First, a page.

Uprooted: For Young People in Bunker Hill, New Development Could Mean Major Life Changes

There has been an ongoing assumption during the redevelopment meetings for Bunker Hill Development that those living in the development would happily leave their long-time homes behind – no questions or no concerns about it.

Fatima Fontes said not everyone-especially young people-living in the Bunker Hill Development is excited about losing their homes to the new re-development. She said many living there have more questions than answers, and it’s causing a lot of stress.

Yet, that assumption has come without really consulting a lot of those living there, particularly the young people that have grown up there. Many of them have more questions than answers, and are worried they could be uprooted from their homes and schools to another part of the city, while also losing many of the places that hold dear memories of their childhood.

Fatima Fontes is one of the most outspoken of the group, and the second-year student at Boston University – who grew up in the development since she was 5 and attended all Charlestown schools – is worried for the entire community of children and young adults there.

“I just feel like they’re wiping out my whole childhood,” she said last week. “I just wonder will anyone be left that I grew up with. Will anything be left that I remember as a kid in Charlestown…I did my first pull-up in the park here. I have a lot of memories in that park right there. It’s where I met my best friend Zaire when we were little. That park will be gone, and who will the park be for when they build a new one. Will the people coming back be welcome there? The reason the parks and the development are coming down is because no one wanted to fix it, maintain it or clean it. When I was younger, it was nice and they kept it up. When they decided they were going to knock down the development several years ago, that’s when they stopped caring.

“The park on O’Reilly Way is already gone,” she continued. “I know it wasn’t the best, but it was ours and it’s gone. How do they expect us to feel?”

According to her and others, no one is really asking.

Fontes, a graduate of Charlestown High who commutes to BU now, is one of the most vocal young people in the development – a leader in the Turn It Around program – but she said she’s not the only one worrying about the future.

There are more questions than answers about the project right now, and that has been a thorn in the side of the general community. However, for young people living there, a start date of next year and an uncertain future is even more harrowing.

Fontes lives about 100 feet from the start of Phase 1, and knows a lot of children and young people who live in Phase 1. That beginning part of the redevelopment project, which is behind the Kennedy Center, could involve moving families to other parts of the city in other developments. For others, even in future phases, it will certainly mean moving to other parts of the Bunker Hill campus.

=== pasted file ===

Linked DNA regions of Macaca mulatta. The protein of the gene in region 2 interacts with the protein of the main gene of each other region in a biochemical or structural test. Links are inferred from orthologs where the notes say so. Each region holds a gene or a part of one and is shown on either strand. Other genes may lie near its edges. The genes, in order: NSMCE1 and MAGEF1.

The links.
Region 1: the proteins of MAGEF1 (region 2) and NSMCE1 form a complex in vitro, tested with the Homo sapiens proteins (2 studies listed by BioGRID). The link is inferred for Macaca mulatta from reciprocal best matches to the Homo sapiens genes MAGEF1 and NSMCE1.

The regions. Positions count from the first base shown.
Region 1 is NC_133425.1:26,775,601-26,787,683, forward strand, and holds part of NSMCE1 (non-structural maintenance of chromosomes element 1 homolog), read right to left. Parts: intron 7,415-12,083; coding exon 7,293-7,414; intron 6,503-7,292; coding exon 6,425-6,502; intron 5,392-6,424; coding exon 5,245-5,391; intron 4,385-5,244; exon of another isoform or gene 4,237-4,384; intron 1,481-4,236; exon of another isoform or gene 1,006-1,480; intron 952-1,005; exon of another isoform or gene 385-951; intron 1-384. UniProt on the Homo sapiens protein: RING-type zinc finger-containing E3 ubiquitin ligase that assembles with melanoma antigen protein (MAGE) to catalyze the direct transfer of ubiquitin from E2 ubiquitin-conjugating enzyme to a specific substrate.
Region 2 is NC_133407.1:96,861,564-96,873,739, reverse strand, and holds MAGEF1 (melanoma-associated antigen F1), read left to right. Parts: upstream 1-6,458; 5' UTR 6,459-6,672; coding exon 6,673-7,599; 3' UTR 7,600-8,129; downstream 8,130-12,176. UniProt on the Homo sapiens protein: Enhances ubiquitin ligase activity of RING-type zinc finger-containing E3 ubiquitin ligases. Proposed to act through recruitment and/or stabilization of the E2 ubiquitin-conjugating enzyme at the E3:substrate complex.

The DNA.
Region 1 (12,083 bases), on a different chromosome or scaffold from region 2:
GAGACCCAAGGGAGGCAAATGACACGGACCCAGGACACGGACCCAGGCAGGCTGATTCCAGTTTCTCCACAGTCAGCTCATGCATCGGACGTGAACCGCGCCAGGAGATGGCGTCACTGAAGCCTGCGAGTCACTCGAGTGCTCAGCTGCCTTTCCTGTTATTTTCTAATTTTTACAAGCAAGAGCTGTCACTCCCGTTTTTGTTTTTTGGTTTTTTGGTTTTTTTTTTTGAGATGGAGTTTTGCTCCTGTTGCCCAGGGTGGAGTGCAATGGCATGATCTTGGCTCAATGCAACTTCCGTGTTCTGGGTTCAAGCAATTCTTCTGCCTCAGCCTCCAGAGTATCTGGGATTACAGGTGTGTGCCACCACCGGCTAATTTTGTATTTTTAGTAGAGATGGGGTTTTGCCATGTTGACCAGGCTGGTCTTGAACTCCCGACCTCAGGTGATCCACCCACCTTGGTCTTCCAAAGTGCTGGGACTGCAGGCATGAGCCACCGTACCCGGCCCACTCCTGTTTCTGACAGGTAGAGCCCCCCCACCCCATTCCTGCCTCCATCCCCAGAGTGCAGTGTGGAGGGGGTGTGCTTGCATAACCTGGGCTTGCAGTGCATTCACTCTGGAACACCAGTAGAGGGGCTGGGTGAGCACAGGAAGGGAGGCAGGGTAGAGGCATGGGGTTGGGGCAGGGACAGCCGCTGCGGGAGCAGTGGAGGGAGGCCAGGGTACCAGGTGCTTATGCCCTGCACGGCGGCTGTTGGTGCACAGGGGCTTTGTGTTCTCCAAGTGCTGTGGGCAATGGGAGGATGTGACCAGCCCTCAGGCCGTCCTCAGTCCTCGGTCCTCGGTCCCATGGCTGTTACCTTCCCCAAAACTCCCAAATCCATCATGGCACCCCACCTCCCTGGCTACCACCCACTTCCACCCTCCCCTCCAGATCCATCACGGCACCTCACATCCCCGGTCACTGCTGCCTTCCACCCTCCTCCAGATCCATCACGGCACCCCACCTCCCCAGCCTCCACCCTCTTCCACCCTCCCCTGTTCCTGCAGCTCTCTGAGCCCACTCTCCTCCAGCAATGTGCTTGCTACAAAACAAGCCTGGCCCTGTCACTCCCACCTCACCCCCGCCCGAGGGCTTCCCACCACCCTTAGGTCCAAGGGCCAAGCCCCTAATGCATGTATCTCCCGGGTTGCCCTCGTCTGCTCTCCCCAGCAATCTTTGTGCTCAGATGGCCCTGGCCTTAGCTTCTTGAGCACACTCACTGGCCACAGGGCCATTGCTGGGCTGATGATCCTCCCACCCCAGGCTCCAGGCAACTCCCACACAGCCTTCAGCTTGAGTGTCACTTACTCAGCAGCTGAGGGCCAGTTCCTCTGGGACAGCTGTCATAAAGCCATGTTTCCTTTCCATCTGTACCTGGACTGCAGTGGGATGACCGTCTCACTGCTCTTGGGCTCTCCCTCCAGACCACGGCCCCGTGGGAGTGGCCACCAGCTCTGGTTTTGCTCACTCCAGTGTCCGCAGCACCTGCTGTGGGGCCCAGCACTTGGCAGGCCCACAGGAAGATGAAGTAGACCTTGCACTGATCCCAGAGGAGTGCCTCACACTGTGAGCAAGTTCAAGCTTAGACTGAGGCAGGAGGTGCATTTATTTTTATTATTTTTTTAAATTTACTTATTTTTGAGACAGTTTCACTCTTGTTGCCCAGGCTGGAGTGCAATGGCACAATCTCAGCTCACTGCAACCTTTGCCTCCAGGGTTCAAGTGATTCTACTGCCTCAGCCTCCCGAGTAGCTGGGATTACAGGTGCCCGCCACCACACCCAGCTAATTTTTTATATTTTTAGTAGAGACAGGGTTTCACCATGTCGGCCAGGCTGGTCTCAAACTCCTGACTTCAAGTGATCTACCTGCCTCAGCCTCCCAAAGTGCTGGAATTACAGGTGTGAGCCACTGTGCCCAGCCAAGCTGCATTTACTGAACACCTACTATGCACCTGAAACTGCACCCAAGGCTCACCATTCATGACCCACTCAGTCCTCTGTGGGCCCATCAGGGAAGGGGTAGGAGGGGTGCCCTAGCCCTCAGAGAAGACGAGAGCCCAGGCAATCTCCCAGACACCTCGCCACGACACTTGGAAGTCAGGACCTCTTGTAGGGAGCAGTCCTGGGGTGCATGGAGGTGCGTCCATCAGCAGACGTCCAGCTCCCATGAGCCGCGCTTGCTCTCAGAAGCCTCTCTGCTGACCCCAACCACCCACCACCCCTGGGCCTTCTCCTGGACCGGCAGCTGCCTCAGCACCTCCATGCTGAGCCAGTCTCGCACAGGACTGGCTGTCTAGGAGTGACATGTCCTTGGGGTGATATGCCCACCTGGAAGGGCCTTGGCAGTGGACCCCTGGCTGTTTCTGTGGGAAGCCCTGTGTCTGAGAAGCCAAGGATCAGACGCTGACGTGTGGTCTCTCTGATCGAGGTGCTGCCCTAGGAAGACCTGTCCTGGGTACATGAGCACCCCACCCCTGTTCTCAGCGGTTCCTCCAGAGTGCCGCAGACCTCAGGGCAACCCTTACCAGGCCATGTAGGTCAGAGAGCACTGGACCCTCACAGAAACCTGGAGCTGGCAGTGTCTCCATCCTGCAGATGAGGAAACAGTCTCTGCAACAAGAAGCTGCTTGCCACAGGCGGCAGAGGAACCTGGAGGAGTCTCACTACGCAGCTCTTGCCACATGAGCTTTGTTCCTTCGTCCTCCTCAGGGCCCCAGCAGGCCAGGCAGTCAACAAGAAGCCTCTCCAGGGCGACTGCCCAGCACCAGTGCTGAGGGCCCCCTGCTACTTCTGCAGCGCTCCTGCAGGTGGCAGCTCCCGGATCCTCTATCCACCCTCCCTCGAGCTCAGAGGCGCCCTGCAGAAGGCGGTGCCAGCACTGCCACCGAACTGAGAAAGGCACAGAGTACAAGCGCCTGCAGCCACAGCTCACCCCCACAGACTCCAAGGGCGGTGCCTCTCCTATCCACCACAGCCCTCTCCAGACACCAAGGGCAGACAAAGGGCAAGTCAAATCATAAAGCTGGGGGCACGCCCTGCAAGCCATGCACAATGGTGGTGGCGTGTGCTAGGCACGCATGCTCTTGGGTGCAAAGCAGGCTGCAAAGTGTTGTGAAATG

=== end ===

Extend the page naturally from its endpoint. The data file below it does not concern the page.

“They keep talking about money and financing and ‘making it work,’ but I don’t care about their money,” she said. “Many of my friends and younger kids I know don’t care about that either. We care how we’re going to live – how we’re going to make our lives work through Phase 1 and Phase 1B. There are kids that might have to move. I want to know how these kids will get to school in Charlestown if they have to move all the way across the city to a development in Dorchester. These kids go to Harvard Kent and I hope they don’t lose their seat if they have to move. I just don’t think anyone has really thought about how much an adjustment moving is and that it creates such stress on children and families. It’s just a plan that hasn’t centered on the lives of residents.”

That same concern revolves around the philosophy of a mixed-income development, and there is a lot of anxiety for Fontes and others living in Bunker Hill about new, wealthier, people coming in. So many have wondered if wealthy people would live next door to those in public housing, but few have asked the question in reverse.

How will the two groups interact when some kids have everything, and others just a few doors down have nothing?

How will young professionals react to cultural norms of some of the immigrants that have lived a certain way in Bunker Hill for years?

“I’m not so sure how it’s going to feel when new people are driving up in BMWs all the time, and my mom cannot even afford a car of any kind,” she said. “I don’t know if anyone is thinking about how that might take a toll on us.”

Beyond that, Fontes said many of her friends are concerned about the environmental aspects of the demolition. While she isn’t in any of the Phase 1 buildings, she said she lives literally 50 feet from the first building to be demolished. Knowing that the buildings will create a lot of dust, will block her path to the bus, and have asbestos issues, she said there are many concerns about the health of residents during the construction. “I want to know what they’ll do with everyone living right next to Phase 1,” she said. “When they start talking about tearing down bricks, that’s going to be messy. It might not be healthy…There are many more questions than answers. People want answers, not predictions.”

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